SWL&P gets nod to help move oil
MADISON — Superior Light, Water & Power will help Enbridge Energy move more crude oil from North Dakota and Canada through Superior and to refineries by constructing an electrical substation and power line in the town of Wascott.
Enbridge has been operating the Southern Access pipeline extending from Superior to Flanagan, Ill. under its rated capacity since constructing it in 2007, said Becky Haase, an Enbridge spokesperson.
Now that customers want more crude, Enbridge has begun a $1.1 billion project to power up the pipeline by adding or modifying pumping stations in Superior, near Gordon and 14 other locations along the line.
The result of the two-phase project will increase the line’s capacity to 1.2 million barrels per day, up from its current 400,000 barrels output by mid-2015.
Adding more pumping power “allows us to increase the capacity of an existing line without having to acquire new right-of-way,” Haase said Thursday.
SWL&P’s new substation and 880 feet of 161-kilovolt line it will build not only provides more power to the pipeline but increases the reliability of its electrical transmission system in the area.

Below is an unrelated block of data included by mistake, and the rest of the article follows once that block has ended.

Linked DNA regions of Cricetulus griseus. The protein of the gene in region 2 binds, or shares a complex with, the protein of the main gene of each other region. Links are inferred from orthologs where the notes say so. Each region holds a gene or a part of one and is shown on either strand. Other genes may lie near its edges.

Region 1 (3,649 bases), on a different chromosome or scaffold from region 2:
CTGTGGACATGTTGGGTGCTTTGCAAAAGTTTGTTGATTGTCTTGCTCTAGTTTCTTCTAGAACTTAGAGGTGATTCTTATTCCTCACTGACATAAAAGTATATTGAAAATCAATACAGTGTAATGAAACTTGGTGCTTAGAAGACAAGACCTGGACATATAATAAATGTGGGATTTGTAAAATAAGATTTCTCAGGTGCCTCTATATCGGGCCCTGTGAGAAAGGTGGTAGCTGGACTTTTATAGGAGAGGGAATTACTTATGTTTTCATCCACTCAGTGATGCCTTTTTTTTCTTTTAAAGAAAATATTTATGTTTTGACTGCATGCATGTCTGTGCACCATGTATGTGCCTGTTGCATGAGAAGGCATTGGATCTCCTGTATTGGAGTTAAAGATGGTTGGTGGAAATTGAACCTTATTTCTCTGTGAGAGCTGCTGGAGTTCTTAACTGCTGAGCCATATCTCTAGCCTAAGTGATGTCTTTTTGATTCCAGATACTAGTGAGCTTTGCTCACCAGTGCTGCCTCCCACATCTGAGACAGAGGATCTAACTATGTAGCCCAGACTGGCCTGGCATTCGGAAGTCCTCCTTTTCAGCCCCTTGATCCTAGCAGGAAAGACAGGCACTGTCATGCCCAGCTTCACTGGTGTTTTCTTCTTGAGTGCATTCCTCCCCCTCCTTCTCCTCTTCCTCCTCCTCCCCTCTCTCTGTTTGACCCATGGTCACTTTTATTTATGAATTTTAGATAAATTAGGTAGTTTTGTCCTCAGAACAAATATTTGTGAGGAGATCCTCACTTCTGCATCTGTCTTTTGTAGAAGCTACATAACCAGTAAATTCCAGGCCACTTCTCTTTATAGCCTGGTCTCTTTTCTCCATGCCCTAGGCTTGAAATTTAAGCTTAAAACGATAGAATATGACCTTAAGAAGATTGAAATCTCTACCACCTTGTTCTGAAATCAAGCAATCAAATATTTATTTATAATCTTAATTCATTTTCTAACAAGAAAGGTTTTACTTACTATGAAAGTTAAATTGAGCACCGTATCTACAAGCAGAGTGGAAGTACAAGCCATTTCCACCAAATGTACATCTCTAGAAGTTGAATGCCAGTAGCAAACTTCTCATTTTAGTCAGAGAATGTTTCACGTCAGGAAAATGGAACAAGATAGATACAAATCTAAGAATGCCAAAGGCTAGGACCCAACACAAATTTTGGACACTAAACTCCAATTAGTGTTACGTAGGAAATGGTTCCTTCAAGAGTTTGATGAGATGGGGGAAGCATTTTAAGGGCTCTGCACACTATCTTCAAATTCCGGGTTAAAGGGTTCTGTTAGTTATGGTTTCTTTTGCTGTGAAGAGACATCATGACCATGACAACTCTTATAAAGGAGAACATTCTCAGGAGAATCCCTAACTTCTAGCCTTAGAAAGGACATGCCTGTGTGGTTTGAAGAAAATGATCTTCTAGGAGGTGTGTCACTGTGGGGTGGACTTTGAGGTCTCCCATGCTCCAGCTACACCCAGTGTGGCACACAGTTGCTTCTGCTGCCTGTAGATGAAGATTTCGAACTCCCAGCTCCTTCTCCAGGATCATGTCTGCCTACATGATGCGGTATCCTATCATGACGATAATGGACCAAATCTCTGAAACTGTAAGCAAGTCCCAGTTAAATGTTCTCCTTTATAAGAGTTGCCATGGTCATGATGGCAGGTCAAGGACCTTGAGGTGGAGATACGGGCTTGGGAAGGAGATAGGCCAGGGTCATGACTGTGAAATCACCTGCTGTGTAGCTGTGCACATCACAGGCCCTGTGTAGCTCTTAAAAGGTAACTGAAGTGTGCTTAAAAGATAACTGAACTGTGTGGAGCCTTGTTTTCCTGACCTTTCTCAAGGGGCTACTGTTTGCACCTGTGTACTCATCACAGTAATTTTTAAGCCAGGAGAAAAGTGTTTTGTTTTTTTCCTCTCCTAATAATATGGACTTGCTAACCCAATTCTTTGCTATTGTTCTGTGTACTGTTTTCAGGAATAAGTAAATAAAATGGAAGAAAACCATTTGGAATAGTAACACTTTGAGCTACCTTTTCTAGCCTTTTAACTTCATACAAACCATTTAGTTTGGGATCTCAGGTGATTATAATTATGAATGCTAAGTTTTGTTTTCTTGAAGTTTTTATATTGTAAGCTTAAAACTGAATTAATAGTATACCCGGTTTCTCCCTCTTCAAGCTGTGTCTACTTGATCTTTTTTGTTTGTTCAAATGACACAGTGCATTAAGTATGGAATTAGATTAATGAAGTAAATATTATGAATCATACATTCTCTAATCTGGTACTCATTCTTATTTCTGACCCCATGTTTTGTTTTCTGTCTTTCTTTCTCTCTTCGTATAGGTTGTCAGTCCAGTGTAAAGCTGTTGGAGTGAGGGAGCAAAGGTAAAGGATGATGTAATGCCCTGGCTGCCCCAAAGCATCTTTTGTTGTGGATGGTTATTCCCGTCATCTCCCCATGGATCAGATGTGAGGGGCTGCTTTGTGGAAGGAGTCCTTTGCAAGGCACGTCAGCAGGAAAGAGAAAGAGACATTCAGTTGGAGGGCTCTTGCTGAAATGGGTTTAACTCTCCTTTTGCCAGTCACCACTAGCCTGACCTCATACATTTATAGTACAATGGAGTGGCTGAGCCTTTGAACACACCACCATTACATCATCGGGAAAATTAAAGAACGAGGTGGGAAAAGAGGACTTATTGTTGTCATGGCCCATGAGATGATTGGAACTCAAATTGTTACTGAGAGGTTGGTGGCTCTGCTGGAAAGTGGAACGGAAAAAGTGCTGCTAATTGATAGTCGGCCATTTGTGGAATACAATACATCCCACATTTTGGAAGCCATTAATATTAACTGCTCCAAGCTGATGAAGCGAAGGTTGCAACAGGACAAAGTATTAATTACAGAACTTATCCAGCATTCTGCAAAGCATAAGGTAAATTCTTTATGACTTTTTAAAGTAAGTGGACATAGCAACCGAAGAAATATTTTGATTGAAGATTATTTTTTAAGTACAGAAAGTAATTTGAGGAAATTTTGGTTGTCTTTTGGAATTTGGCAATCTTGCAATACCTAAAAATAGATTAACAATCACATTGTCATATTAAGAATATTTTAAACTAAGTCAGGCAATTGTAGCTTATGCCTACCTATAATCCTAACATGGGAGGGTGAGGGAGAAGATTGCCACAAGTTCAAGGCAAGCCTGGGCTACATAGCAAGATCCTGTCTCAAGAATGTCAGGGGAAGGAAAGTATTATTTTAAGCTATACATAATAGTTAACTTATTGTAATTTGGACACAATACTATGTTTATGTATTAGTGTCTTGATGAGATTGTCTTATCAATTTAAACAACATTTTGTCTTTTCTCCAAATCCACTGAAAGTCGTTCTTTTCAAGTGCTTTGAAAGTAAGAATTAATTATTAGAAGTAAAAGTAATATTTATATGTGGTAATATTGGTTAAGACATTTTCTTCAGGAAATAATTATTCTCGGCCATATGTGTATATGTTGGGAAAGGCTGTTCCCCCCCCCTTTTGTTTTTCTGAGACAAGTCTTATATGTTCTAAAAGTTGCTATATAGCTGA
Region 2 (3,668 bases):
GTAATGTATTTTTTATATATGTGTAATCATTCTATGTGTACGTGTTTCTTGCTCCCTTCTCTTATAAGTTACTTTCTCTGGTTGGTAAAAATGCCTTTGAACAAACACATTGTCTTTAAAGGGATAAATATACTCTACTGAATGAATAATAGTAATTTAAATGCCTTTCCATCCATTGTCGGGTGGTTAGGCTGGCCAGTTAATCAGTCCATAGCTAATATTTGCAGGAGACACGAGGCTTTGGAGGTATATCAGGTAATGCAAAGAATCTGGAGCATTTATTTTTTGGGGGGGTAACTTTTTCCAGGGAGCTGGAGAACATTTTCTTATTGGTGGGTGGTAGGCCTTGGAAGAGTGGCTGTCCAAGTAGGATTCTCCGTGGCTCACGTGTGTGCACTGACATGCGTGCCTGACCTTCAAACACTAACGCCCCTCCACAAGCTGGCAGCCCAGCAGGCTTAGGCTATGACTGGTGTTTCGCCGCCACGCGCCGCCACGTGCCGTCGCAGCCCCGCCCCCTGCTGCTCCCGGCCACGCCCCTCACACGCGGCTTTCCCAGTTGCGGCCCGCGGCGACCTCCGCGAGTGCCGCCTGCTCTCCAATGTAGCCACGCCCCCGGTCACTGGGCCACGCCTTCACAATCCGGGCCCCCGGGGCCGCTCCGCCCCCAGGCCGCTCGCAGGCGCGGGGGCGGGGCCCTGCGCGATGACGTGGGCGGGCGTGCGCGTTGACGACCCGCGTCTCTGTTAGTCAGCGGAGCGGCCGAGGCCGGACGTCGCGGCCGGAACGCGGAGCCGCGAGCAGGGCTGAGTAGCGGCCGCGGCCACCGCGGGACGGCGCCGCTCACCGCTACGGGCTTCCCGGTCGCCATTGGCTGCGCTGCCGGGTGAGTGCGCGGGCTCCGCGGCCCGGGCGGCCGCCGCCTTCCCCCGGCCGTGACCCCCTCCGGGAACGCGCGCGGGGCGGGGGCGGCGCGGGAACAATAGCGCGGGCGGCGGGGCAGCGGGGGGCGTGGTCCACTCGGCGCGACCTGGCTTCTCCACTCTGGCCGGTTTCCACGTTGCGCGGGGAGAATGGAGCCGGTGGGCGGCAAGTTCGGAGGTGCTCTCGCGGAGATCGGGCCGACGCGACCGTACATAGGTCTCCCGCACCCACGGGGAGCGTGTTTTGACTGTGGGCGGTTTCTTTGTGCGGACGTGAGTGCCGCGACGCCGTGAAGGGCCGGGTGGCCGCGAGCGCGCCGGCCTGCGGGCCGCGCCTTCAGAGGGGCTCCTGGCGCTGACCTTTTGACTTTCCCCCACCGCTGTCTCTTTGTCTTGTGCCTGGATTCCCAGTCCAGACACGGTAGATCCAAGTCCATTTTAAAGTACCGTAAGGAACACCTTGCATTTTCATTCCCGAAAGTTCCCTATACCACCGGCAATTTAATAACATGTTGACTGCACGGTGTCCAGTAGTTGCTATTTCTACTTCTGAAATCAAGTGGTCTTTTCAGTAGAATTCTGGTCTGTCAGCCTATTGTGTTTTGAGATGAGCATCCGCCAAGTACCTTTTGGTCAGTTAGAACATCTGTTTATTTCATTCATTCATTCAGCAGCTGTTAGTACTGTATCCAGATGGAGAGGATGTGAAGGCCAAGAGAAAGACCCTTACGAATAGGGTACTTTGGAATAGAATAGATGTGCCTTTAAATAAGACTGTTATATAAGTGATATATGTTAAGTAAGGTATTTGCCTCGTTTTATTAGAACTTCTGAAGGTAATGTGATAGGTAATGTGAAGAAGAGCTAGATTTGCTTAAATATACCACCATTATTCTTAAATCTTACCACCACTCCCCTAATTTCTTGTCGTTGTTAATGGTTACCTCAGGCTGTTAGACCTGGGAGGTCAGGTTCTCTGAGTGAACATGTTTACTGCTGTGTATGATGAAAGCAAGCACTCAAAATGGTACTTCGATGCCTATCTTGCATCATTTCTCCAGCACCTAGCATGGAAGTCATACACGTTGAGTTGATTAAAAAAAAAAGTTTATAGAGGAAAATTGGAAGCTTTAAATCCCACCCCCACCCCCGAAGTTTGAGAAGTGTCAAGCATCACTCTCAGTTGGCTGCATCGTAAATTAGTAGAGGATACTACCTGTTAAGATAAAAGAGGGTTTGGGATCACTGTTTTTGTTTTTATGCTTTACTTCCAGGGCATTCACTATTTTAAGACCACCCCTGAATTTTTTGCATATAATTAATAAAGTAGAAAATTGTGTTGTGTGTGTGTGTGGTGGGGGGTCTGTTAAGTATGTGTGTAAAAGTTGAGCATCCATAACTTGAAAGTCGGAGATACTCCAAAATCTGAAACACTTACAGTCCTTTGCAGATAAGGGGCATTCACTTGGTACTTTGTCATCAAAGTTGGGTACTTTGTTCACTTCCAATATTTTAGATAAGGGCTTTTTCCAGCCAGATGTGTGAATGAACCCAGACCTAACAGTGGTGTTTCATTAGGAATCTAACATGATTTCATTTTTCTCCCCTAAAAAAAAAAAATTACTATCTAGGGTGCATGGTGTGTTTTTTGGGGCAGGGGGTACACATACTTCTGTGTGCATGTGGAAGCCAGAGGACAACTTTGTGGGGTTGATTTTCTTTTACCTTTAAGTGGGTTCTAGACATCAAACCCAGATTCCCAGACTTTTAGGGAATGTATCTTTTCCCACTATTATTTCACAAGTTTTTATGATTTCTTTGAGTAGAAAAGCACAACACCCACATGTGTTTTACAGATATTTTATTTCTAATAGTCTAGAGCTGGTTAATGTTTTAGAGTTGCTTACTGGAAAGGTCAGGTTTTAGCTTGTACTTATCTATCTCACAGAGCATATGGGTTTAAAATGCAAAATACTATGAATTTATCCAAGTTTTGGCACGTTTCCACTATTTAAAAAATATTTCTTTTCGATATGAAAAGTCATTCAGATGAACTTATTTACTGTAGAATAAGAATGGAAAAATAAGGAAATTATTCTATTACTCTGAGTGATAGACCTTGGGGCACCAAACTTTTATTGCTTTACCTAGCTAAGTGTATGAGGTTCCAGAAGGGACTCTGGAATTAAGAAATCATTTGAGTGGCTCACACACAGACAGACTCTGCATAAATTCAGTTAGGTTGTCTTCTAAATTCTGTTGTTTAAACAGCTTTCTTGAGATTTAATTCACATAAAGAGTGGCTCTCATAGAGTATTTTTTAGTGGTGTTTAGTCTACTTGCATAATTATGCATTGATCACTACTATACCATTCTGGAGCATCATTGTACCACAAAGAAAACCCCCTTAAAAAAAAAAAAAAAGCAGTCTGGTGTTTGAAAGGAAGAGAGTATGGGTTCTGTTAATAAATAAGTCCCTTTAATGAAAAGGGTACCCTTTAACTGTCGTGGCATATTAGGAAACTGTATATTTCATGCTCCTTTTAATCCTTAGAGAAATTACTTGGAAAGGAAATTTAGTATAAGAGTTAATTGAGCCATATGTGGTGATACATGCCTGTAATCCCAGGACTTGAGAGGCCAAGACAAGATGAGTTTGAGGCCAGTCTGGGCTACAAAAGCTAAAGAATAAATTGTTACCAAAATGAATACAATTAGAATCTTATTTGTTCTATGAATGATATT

“We have too many taps (users) on that particular line … and (these improvements) allows us not to put as much pressure on the substations, said Paul Holt, SWL&P’s treasurer.
If an electrical outage occurs, the new substation permits the utility to better isolate the problem, said Holt, along the 65-mile-long power line that extends from Superior to Stone Lake in Washburn County.
The Wisconsin Public Service Commission approved the $4.64 million project Tuesday. Holt said it was the electric utility’s biggest capital project in several years.
The substation will be built about three miles south of Gordon on property within existing utility right of way. The property is located about 500 feet east of Newsome Road and 600 feet south of where the Arrowhead-Weston power line crosses the road.
Enbridge’s pumping station would be built east of the electrical substation.
No wetlands are affected by the project and no adverse environmental impacts were reported by the PSC.
Enbridge needs to obtain zoning approval for construction of its pumping station, said Haase.
Construction on the substation and the power line is slated to begin in May and be completed January 2015, said Holt.